It’s been a busy week for Insight Venture Partners.
The New York firm started the week off by leading a $165 million investment in Drilling Info, a data provider for the oil and gas industry. Insight, with coinvestors Battery Ventures and Eastern Advisors Private Fund, has a majority stake in the company.
Insight followed that up with an announcement yesterday that it, along with The Raine Group, was taking a minority stake in Zumba Fitness. That’s the creator of the dance-fitness party workout.
Today, Insight announced it was buying Quest Software in a $2 billion deal. Aliso Viejo, Calif.-based Quest helps companies manage databases and provides other corporate IT services, according to the L.A. Times.
All of the deals were worked on during fourth quarter and slipped into Q1, says Jeff Horing, Insight’s co-founder and a managing director. “Like most transactions, we’ve been working with these companies for a long time. It’s just coincidence that they were announced this week.”
Insight, which is known for its investments in Twitter and Tumblr, approaches investments like a VC. The firm, however, has the ability to go larger, Horing says. Insight focuses on software, internet and data-enabled businesses and can invest from $10 million to $200 million per deal. (The firm is putting $210 million equity into Quest.) “We consider ourselves growth equity investors,” he says.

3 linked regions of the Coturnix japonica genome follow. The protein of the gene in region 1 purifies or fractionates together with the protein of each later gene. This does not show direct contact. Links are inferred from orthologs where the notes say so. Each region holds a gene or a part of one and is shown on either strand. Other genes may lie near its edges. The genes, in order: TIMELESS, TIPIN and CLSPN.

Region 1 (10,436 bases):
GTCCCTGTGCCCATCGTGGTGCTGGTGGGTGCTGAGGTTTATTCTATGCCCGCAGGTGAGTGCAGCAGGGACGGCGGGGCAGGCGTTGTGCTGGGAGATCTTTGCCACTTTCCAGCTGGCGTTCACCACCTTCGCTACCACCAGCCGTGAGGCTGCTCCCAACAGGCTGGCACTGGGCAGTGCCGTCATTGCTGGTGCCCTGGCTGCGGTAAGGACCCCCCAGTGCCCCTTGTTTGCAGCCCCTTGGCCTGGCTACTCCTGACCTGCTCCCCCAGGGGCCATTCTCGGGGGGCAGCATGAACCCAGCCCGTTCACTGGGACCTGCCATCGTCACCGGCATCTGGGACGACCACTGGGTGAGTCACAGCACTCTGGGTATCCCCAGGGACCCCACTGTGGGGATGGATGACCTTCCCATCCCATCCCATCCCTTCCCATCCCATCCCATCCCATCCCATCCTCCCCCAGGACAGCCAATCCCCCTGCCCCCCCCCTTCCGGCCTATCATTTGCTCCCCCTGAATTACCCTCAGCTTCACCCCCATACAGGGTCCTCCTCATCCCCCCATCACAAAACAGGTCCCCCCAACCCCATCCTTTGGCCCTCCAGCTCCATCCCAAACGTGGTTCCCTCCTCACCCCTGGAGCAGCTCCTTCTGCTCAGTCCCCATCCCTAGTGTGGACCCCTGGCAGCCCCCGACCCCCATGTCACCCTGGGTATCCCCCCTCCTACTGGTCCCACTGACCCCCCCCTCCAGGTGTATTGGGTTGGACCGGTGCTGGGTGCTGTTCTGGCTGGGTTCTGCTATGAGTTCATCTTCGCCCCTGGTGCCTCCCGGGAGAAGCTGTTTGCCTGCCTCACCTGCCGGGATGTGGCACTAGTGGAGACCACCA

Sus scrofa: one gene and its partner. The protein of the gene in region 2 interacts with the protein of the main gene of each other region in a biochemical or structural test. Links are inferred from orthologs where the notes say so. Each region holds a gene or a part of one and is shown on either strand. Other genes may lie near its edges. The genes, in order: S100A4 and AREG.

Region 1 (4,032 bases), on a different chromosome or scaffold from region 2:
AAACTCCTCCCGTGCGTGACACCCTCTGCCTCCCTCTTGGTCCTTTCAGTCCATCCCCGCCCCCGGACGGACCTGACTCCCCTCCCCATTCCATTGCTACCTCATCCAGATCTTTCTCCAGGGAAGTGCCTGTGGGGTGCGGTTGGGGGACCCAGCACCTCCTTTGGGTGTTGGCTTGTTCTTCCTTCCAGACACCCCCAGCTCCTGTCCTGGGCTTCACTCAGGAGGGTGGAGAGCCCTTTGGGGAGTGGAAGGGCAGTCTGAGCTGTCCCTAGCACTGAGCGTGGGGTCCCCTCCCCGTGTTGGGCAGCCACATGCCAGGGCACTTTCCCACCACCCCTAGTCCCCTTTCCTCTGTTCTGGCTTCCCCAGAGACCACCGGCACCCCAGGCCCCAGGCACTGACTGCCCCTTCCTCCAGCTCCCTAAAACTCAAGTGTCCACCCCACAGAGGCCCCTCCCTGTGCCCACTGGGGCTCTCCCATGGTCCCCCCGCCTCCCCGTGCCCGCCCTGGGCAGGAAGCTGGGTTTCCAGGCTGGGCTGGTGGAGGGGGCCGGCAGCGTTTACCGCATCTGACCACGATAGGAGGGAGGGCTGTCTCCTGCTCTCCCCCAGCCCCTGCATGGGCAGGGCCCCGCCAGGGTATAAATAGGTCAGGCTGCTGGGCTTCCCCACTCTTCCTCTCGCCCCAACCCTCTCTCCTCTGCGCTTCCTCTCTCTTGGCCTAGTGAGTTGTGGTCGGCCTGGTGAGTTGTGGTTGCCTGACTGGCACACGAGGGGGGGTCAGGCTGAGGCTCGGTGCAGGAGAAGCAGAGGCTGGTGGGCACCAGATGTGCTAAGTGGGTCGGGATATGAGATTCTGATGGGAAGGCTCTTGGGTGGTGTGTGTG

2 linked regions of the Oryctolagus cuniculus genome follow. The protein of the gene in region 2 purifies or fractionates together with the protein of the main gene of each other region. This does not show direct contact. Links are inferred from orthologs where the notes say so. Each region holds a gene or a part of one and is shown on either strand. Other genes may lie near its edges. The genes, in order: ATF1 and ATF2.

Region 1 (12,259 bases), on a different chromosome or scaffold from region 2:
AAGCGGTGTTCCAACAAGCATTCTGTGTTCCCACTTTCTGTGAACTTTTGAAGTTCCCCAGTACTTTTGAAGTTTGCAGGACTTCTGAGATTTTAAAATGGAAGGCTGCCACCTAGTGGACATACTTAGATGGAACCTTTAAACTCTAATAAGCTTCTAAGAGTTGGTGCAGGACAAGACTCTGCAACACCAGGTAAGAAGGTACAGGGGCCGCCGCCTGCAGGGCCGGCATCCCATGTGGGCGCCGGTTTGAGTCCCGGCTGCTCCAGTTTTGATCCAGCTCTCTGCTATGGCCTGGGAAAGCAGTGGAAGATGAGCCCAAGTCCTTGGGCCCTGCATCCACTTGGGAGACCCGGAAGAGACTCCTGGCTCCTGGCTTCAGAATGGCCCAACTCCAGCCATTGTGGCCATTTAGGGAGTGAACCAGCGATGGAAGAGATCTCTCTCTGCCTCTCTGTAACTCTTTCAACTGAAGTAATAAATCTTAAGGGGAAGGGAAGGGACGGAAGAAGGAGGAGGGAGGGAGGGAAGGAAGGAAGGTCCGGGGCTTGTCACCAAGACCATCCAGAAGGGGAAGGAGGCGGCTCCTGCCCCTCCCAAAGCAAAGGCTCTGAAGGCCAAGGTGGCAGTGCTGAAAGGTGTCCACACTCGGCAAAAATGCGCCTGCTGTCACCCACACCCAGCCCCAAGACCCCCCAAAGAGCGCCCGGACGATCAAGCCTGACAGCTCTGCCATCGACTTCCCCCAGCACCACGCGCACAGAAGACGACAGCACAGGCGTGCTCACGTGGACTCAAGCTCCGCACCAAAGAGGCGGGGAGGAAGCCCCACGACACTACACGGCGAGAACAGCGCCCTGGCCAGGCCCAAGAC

Last year, Insight closed two funds. Insight Venture Partners VII raised about $1.5 billion, while a coinvestment fund collected $450 million. All three deals this week came from fund VII. However, Insight, in some instances, used the coinvestment fund as well, Horing says. He declined to disclose how much of fund VII has been invested. “It’s a little more than one year into its life,” he says.
Nearly half of Insight’s investments are in business enterprise software. So it was surprising that Insight put an undisclosed amount of funds in Zumba, which claims to be the largest branded fitness program in the world. Zumba is similar to other consumer technology companies that Insight has invested in, Horing says. “They license their IP which includes their world-renown brand, original music, clothing and choreography to over 100,000 fitness instructors,” he says. “They also provide valuable marketing and business services to their clients.”
Insight is not an investor in Facebook but Horing thinks the company’s IPO will be a “wealth creation event for the industry.” He declined to disclose any IPO plans for Twitter. “We’re certainly happy when Facebook does well,” he says.